A tournament that had to be got out of the way
A day before the Women's World Cup final, the Oval Maidan in south Mumbai was the venue of tens of usual weekend cricket games. Among the hundreds of boys and men, close to the walkway that cuts through the central part of the ground, was a group of girls playing underarm cricket. They were colleagues preparing for an office tournament, and clearly most of them were beginners. Being the only women in a sea of men, they did draw a few curious onlookers. Seeing their struggles to put bat to ball, one person remarked sarcastically in Hindi, "Ye log kya khelengey? [How will they play?]"
This attitude of conservative, patriarchal India was one of the many barriers the Women's World Cup came up against during its three-week duration in the country's commercial capital. When you doubt the ability of women to play cricket, you can't possibly be inclined to bother about a World Cup being played at the Brabourne Stadium, a five-minute walk from Oval Maidan.
Not that the host board, the BCCI, and the owner of the tournament, the ICC, were particularly bothered about the near-empty stadium. Even if you walked past the Cricket Club of India, you would be forgiven if you didn't realise it was the premier venue of the World Cup. There was a lone, unimaginative signboard with a few details of the event just above the boundary wall. Even if you had spotted it - and it would have taken a rather keen eye to - you might as well have been reading the technical details of the latest road repairs tender from the local public works department.
Not, it must be said, that the women of the city themselves were particularly interested. Once the IPL starts in April, though, they will be attending in large numbers, ready to scream out the names of "star" players, Indian and foreign, because the yelling DJ at the ground will order them to. As, it must be said, will the men.
In September 2012, large cutouts of players greeted arriving travellers in the immigration area of Colombo's Bandaranaike airport. They were screaming out that the World Twenty20 was in town. There were similar cutouts at major traffic junctions in the city. In Mumbai, there was absolutely nothing of that sort. One understands public advertising space in Mumbai is expensive, but when you have decided to host the tournament in a busy city like Mumbai, and not in some smaller, more curious place, where it would be easier to attract people, you need to realise you can't get publicity at the rates prevalent in Cuttack.
And sorry, "social media buzz" alone just does not work. The real world is still brick-and-mortar, and in the real world, the organisers were found short of putting their money where ostensibly their heart is - in developing and promoting women's cricket.
An ex-colleague at ESPNcricinfo, a man who still covers the odd cricket story, had no clue there was a women's World Cup on, let alone that some of the games were being played at two grounds in the suburb of Bandra, where he lives.
Considered to be India's most woman-friendly city and also the historical heartland of Indian cricket, Mumbai certainly let women's cricket down.
Of course, India's early exit further condemned the tournament to indifference, but even for games involving the hosts, only the upper tier of Brabourne Stadium's North Stand was close to being full. If that is your idea of tremendous response, yes, there was tremendous response to India's matches.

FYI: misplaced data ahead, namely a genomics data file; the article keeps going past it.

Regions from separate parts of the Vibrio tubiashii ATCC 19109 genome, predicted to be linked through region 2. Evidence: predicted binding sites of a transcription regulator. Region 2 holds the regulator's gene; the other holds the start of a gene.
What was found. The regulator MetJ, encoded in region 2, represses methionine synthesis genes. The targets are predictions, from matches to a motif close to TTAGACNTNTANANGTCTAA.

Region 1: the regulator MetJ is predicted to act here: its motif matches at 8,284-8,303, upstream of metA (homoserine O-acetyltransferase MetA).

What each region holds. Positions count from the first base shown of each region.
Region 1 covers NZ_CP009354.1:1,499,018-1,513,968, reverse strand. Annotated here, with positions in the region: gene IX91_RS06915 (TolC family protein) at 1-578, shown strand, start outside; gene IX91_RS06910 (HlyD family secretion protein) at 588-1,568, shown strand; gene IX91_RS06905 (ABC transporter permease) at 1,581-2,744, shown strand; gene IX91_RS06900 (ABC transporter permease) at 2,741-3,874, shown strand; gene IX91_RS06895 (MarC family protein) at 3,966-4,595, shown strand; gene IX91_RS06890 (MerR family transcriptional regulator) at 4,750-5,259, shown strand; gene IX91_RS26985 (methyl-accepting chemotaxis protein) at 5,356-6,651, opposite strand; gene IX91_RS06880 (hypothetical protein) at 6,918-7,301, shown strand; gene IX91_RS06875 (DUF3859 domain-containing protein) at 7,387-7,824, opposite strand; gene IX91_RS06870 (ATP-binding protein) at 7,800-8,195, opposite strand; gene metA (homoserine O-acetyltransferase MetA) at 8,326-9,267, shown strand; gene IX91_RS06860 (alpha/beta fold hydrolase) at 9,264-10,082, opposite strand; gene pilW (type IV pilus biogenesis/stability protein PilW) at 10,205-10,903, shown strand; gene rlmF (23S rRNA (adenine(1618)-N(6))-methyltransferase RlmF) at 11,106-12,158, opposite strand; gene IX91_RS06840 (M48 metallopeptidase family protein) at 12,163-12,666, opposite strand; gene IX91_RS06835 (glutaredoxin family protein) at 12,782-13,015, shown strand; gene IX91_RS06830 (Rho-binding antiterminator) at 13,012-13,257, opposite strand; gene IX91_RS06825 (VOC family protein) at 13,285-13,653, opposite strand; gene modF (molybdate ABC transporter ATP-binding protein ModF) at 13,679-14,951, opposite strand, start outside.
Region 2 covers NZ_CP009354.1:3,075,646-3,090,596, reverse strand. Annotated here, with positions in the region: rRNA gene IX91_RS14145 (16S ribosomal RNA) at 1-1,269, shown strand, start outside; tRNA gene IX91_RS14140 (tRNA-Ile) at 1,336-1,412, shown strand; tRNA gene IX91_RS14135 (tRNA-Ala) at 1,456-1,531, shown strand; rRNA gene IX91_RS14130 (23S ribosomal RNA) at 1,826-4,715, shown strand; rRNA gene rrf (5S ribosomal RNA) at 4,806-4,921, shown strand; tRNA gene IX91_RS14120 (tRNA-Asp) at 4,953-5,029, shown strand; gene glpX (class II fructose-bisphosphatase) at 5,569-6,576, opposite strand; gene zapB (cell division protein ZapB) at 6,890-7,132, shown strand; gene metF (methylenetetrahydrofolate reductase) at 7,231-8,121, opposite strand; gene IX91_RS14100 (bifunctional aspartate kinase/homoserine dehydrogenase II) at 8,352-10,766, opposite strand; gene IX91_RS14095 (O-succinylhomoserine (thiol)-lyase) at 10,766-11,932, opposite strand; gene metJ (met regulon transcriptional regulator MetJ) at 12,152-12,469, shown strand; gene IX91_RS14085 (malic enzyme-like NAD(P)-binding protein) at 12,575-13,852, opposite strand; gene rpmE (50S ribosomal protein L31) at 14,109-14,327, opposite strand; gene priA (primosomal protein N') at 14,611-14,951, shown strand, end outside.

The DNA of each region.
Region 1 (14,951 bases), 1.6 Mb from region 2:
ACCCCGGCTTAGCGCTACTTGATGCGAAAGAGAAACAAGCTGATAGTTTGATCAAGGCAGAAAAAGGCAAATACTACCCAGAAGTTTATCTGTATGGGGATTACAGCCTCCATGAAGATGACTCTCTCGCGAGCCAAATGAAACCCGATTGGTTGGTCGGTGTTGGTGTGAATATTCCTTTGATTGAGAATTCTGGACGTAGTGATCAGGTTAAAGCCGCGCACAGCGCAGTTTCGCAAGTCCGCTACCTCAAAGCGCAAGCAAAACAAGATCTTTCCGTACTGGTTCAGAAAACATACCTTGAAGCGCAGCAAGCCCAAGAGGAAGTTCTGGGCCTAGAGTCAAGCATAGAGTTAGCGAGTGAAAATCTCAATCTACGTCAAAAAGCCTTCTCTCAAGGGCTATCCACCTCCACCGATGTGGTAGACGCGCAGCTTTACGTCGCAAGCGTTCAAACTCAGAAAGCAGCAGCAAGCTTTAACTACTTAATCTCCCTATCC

How expensive would it have been to have a few enthusiastic volunteers stand at Churchgate, the suburban railway terminus nearby, which hundreds of thousands pass through daily, with placards, handouts, what have you, to let people know there was a World Cup on, a five-minute walk away? How expensive would it have been to replicate that in Fort, Nariman Point, Ballard Pier, commercial districts nearby, frequented by thousands of office-goers? How expensive would it have been to replicate that at other high-traffic spots across the city?
How expensive would it have been to have some sort of music being played inside the ground to create some semblance of an atmosphere? How expensive would it have been to have the national anthems played for all games, instead of only for the final?
It appears that more than being short of money, the ICC was short of intent and will.
Of course, the BCCI, as always, had to be a step ahead of the ICC. The tournament was shunted out of Wankhede Stadium because the Mumbai Cricket Association wanted to stage the Ranji Trophy final there. The board that runs the most lucrative T20 league in the world says "it is not all about the money" when it comes to paying its women cricketers better than mere peanuts. Providing facilities at its academies and grounds to the women is talked about not as a prerequisite but a handout.
Publicity by way of media interviews costs nothing, though, but the BCCI forbade those for the Indian team, barring the mandatory player appearances at press conferences. The official line was that, apparently, there were so many interview requests from mediapersons that the India players would not have had time to practise and prepare for their games. Australian players and support staff gave interviews stretching up to half an hour each. Their preparation did not seem to be hampered much. They won the World Cup. Mithali Raj and Jhulan Goswami are greats of the women's game but how will an already indifferent public learn more about them if they are not allowed to speak at a time when they are most likely to draw some attention?
There is no surety crowds would have filled stadiums if the ICC had undertaken an outdoor advertising blitz. India has little sporting culture and most of what masquerades as cricket culture is, in fact, star worship of the male players. But at least it wouldn't have felt like a tournament that had to be got out of the way.
Abhishek Purohit is a sub-editor at ESPNcricinfo